The European Union has vowed to continue pressing Iran with sanctions over Tehran's controversial nuclear program.
They also agreed on the need to strengthen sanctions against Syrian President Bashar al-Assad's regime in response to violence in Syria.
Speaking on the second day of a two-day EU foreign ministers meeting in Cyprus, EU foreign-policy chief Catherine Ashton called on Tehran to prove its claim that Iran's uranium-enrichment program is peaceful and is not aimed at building nuclear weapons.
"I urge Iran to seriously look at the proposals that have been put forward and to engage with us to recognize, as they keep saying, they want to be clear that they do not seek a military option in terms of their nuclear program -- and to demonstrate the truly peaceful nature of that program by all that they do," Ashton said.
Ashton also said she would continue diplomatic efforts through the United Nations to ensure that Iran complies with its obligation to cooperate fully with the inspections by the UN's nuclear watchdog, the International Atomic Energy Agency.
"My job from the [UN] Security Council is to do everything I possibly can, through negotiations, to ensure that Iran complies with its obligation, and I will continue to do that," she said.
German Foreign Minister Guido Westerwelle told reporters a new global nuclear arms race would likely be the result if Tehran acquired nuclear weapons.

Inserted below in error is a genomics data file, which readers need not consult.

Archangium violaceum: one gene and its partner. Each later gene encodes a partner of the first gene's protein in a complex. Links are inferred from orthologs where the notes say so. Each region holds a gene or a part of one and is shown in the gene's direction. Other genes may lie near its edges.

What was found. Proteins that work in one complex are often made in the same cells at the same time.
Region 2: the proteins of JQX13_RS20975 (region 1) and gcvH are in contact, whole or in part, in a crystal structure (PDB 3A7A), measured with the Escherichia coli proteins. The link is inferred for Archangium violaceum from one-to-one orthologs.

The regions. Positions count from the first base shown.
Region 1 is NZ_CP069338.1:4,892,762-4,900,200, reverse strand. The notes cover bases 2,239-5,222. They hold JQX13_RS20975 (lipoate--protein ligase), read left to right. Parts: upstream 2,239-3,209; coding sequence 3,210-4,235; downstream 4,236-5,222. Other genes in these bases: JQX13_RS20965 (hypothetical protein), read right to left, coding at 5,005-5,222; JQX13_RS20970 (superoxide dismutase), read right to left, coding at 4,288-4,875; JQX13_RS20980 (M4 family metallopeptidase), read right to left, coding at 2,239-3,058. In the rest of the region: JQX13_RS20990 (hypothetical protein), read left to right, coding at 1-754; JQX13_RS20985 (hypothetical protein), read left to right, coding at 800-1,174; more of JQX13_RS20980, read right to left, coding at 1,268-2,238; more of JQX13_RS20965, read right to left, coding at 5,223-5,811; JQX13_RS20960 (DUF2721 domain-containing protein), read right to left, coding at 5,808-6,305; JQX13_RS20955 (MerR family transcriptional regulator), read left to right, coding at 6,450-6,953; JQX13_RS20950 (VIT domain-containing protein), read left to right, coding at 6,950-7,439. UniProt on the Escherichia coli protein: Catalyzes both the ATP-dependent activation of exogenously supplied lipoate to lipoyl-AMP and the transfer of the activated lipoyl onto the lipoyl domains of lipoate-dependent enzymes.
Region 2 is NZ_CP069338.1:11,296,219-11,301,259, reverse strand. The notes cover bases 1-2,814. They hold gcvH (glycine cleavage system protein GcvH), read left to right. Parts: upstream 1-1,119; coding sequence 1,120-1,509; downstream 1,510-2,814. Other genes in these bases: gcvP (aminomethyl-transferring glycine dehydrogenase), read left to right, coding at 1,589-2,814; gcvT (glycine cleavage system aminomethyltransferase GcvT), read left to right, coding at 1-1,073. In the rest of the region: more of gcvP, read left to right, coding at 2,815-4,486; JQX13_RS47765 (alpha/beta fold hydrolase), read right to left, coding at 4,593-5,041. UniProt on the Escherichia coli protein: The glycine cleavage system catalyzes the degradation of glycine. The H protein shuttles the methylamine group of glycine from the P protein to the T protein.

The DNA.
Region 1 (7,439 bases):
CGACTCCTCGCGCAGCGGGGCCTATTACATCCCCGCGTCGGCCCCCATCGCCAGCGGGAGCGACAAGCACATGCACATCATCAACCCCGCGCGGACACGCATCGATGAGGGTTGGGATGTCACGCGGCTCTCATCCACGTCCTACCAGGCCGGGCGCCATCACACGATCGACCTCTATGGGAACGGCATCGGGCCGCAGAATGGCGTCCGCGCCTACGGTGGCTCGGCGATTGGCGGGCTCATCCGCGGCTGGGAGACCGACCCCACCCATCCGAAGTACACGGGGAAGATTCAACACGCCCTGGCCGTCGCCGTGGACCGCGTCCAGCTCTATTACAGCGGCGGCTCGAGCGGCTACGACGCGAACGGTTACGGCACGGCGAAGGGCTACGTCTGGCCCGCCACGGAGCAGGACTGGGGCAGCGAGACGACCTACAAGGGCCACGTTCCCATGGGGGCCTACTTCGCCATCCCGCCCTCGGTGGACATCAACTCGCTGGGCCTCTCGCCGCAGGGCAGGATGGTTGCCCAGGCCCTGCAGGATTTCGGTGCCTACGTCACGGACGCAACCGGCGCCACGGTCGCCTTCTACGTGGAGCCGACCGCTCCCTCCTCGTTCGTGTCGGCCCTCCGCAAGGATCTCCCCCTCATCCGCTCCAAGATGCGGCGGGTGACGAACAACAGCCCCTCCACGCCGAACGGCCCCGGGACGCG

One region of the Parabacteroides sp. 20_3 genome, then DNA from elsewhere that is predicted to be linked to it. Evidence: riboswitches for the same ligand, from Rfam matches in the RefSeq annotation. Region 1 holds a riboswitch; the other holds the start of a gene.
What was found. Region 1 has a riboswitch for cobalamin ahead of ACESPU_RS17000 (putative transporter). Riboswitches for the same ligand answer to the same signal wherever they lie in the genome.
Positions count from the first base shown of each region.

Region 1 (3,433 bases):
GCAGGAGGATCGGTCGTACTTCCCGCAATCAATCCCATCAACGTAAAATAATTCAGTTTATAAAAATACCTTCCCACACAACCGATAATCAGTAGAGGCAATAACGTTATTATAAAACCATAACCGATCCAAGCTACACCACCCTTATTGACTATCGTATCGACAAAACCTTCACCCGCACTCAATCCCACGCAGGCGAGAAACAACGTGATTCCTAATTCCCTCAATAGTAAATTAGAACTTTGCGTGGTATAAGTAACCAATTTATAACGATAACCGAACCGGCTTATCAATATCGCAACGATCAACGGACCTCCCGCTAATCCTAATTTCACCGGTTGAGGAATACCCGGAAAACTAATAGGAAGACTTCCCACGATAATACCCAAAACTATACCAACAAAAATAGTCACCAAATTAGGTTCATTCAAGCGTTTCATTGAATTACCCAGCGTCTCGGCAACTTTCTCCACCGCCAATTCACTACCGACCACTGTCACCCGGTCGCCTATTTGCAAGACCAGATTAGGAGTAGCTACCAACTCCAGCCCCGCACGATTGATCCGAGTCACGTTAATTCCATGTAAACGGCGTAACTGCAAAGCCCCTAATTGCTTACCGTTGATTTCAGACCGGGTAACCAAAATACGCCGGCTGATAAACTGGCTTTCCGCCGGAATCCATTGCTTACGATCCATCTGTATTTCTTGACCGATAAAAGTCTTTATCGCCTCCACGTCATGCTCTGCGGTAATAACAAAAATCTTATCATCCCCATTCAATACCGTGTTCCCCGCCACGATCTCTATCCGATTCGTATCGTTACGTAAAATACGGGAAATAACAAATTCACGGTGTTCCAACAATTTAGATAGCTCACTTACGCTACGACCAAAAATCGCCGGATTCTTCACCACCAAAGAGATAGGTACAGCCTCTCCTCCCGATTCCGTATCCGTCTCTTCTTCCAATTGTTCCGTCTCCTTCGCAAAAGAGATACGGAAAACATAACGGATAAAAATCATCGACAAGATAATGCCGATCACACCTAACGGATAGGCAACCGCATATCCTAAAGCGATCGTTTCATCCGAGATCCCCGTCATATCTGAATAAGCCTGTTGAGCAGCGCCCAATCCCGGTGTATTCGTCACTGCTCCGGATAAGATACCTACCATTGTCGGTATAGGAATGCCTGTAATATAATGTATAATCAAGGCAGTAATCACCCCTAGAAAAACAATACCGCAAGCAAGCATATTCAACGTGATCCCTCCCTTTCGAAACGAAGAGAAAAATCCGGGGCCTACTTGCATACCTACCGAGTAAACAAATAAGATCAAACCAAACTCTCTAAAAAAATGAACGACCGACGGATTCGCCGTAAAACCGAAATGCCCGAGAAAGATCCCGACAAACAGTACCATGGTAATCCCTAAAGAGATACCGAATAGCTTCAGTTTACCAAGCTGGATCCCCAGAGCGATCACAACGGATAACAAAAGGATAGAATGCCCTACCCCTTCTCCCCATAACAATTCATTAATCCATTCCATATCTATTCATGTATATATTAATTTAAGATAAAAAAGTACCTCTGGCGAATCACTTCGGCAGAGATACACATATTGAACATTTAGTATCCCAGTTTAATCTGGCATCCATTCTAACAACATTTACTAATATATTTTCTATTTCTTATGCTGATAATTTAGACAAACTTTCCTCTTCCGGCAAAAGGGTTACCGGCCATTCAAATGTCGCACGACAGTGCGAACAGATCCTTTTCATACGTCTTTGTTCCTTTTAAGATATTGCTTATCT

Italy's Foreign Minister Giulio Terzi di Sant'agata said the EU was concerned "about the security of our citizens in the face of the potential threat of a nuclear-armed Iran."
Meanwhile, after agreement by the EU's 27 foreign ministers on the need to massively strengthen humanitarian aid to Syrian civilians, Ashton said more sanctions against Assad's regime also were being considered in response to its military assaults in urban areas across the country.
"We are adamant [that Assad] should go and that we need to see the political transition to inclusive democracy, and colleagues and I were very clear about the inclusive nature of what needs to happen for the people of Syria in the future," Ashton said.
Ashton has been asked to prepare a new round of sanction measures by October.
She says a top priority for the EU is to offer its full backing to the new UN-Arab League envoy to Syria, Lakhdar Brahimi, who is set to begin mediation efforts to end the civil war.
The London-based Syrian Observatory for Human Rights says more than 26,000 people have been killed in Syria -- mostly civilians -- since Assad's regime triggered an uprising by launching a brutal crackdown against opposition demonstrators in March 2011.
With reporting by Reuters, AP, AFP, and dpa